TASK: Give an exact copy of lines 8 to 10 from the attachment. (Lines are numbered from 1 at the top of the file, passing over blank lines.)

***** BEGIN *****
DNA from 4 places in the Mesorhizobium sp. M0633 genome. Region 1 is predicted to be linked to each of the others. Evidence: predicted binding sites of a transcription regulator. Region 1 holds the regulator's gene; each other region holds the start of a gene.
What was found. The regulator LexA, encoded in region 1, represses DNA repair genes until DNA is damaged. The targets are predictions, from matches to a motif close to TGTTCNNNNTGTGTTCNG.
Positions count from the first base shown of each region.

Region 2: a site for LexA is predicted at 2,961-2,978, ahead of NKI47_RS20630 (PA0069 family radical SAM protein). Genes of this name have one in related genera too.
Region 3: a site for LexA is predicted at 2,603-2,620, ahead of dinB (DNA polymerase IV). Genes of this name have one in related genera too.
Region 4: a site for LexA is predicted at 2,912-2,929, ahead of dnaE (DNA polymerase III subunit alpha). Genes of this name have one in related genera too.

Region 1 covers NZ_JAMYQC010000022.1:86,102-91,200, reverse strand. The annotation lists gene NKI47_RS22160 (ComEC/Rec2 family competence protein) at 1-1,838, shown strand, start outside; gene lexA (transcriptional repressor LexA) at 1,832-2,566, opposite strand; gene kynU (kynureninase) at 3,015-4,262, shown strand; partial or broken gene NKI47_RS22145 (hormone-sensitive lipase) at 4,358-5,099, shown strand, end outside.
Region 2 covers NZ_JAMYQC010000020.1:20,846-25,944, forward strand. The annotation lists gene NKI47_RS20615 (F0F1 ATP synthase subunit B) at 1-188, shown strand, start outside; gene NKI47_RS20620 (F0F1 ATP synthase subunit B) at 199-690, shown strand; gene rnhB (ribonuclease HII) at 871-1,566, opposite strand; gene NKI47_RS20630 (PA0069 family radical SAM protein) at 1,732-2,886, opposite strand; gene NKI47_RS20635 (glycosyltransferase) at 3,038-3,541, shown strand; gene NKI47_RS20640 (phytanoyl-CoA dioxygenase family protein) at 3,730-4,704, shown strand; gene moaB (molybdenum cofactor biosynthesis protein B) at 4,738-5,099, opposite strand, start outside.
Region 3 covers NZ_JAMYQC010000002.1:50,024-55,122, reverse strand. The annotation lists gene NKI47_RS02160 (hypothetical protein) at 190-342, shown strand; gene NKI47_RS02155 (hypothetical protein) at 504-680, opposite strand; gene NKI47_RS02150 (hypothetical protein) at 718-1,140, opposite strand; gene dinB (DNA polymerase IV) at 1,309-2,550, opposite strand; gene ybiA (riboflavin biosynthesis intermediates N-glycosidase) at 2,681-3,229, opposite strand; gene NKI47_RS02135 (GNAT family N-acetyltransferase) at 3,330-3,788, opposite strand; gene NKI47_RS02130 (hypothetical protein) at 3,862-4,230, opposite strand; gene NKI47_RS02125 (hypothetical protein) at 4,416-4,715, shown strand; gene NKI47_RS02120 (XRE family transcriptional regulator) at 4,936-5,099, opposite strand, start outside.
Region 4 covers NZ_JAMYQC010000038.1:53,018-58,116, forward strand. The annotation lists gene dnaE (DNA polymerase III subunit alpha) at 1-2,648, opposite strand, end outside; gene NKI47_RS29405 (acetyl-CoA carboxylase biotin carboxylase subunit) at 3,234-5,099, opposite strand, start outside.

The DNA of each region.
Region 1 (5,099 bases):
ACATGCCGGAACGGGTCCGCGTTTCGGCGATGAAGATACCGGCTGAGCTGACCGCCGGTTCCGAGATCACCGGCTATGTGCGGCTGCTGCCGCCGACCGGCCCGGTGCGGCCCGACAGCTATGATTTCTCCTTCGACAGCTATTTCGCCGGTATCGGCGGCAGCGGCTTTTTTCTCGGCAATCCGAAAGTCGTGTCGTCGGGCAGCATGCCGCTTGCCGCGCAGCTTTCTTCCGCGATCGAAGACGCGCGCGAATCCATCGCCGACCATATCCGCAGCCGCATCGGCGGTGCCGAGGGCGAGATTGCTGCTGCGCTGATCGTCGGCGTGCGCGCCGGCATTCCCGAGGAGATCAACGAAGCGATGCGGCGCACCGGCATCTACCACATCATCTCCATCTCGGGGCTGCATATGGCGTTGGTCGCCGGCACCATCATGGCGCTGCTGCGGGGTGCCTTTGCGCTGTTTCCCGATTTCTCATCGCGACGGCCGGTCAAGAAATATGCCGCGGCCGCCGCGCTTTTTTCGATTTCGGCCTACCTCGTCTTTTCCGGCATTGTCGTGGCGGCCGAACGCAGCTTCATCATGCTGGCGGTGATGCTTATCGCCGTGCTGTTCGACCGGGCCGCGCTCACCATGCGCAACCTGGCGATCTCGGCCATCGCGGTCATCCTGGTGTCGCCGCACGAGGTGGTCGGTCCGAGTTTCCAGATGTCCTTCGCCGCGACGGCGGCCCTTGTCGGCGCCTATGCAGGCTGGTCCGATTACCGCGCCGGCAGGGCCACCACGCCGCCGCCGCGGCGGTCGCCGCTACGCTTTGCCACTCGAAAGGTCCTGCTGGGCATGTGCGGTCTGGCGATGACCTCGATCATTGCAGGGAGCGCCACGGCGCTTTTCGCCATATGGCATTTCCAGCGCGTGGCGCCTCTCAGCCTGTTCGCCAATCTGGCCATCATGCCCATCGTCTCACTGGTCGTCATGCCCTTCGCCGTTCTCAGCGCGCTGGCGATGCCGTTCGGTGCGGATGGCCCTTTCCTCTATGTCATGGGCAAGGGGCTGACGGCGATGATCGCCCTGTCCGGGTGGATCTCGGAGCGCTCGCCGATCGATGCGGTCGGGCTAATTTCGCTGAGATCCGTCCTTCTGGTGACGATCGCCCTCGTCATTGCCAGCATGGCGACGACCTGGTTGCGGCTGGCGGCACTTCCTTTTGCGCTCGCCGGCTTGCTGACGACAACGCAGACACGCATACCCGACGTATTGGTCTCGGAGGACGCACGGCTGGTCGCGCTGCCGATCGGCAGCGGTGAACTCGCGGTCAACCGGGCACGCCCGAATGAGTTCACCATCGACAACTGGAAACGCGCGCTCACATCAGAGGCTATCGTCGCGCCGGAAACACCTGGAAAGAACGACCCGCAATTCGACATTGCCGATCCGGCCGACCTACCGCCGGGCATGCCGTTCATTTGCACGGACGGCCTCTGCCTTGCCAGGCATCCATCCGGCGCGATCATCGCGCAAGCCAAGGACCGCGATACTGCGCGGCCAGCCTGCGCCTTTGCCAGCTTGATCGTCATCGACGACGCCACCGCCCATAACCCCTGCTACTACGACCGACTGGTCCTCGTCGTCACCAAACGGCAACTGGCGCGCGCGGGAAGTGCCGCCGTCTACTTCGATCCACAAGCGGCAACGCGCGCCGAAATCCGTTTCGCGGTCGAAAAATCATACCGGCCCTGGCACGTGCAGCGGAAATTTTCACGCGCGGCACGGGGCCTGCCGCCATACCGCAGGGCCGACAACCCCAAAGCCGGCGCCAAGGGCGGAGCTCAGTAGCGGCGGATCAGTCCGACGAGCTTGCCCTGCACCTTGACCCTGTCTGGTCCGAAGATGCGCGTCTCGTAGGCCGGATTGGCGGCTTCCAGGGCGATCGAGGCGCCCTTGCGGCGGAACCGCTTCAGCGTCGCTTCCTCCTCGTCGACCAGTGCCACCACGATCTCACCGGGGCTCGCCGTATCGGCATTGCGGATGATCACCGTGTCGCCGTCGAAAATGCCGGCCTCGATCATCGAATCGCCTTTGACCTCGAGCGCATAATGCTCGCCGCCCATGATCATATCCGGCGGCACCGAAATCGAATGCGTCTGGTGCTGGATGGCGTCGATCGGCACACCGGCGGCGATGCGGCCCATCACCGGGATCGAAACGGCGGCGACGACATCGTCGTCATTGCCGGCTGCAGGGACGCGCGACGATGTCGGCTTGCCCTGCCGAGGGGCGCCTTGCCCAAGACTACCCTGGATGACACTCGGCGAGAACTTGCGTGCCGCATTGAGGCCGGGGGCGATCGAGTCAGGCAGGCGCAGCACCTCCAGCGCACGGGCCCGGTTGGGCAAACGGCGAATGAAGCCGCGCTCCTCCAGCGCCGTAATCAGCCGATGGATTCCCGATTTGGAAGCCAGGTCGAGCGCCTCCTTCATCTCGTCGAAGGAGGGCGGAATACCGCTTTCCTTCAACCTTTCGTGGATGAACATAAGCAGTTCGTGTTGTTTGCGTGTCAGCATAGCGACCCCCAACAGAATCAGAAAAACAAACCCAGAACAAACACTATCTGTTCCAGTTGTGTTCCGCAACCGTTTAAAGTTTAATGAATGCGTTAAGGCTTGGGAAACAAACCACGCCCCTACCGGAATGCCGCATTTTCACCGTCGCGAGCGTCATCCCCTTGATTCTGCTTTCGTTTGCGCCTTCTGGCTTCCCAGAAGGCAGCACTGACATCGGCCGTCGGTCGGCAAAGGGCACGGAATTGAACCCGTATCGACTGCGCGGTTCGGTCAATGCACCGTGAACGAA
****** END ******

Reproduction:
Region 2 covers NZ_JAMYQC010000020.1:20,846-25,944, forward strand. The annotation lists gene NKI47_RS20615 (F0F1 ATP synthase subunit B) at 1-188, shown strand, start outside; gene NKI47_RS20620 (F0F1 ATP synthase subunit B) at 199-690, shown strand; gene rnhB (ribonuclease HII) at 871-1,566, opposite strand; gene NKI47_RS20630 (PA0069 family radical SAM protein) at 1,732-2,886, opposite strand; gene NKI47_RS20635 (glycosyltransferase) at 3,038-3,541, shown strand; gene NKI47_RS20640 (phytanoyl-CoA dioxygenase family protein) at 3,730-4,704, shown strand; gene moaB (molybdenum cofactor biosynthesis protein B) at 4,738-5,099, opposite strand, start outside.
Region 3 covers NZ_JAMYQC010000002.1:50,024-55,122, reverse strand. The annotation lists gene NKI47_RS02160 (hypothetical protein) at 190-342, shown strand; gene NKI47_RS02155 (hypothetical protein) at 504-680, opposite strand; gene NKI47_RS02150 (hypothetical protein) at 718-1,140, opposite strand; gene dinB (DNA polymerase IV) at 1,309-2,550, opposite strand; gene ybiA (riboflavin biosynthesis intermediates N-glycosidase) at 2,681-3,229, opposite strand; gene NKI47_RS02135 (GNAT family N-acetyltransferase) at 3,330-3,788, opposite strand; gene NKI47_RS02130 (hypothetical protein) at 3,862-4,230, opposite strand; gene NKI47_RS02125 (hypothetical protein) at 4,416-4,715, shown strand; gene NKI47_RS02120 (XRE family transcriptional regulator) at 4,936-5,099, opposite strand, start outside.
Region 4 covers NZ_JAMYQC010000038.1:53,018-58,116, forward strand. The annotation lists gene dnaE (DNA polymerase III subunit alpha) at 1-2,648, opposite strand, end outside; gene NKI47_RS29405 (acetyl-CoA carboxylase biotin carboxylase subunit) at 3,234-5,099, opposite strand, start outside.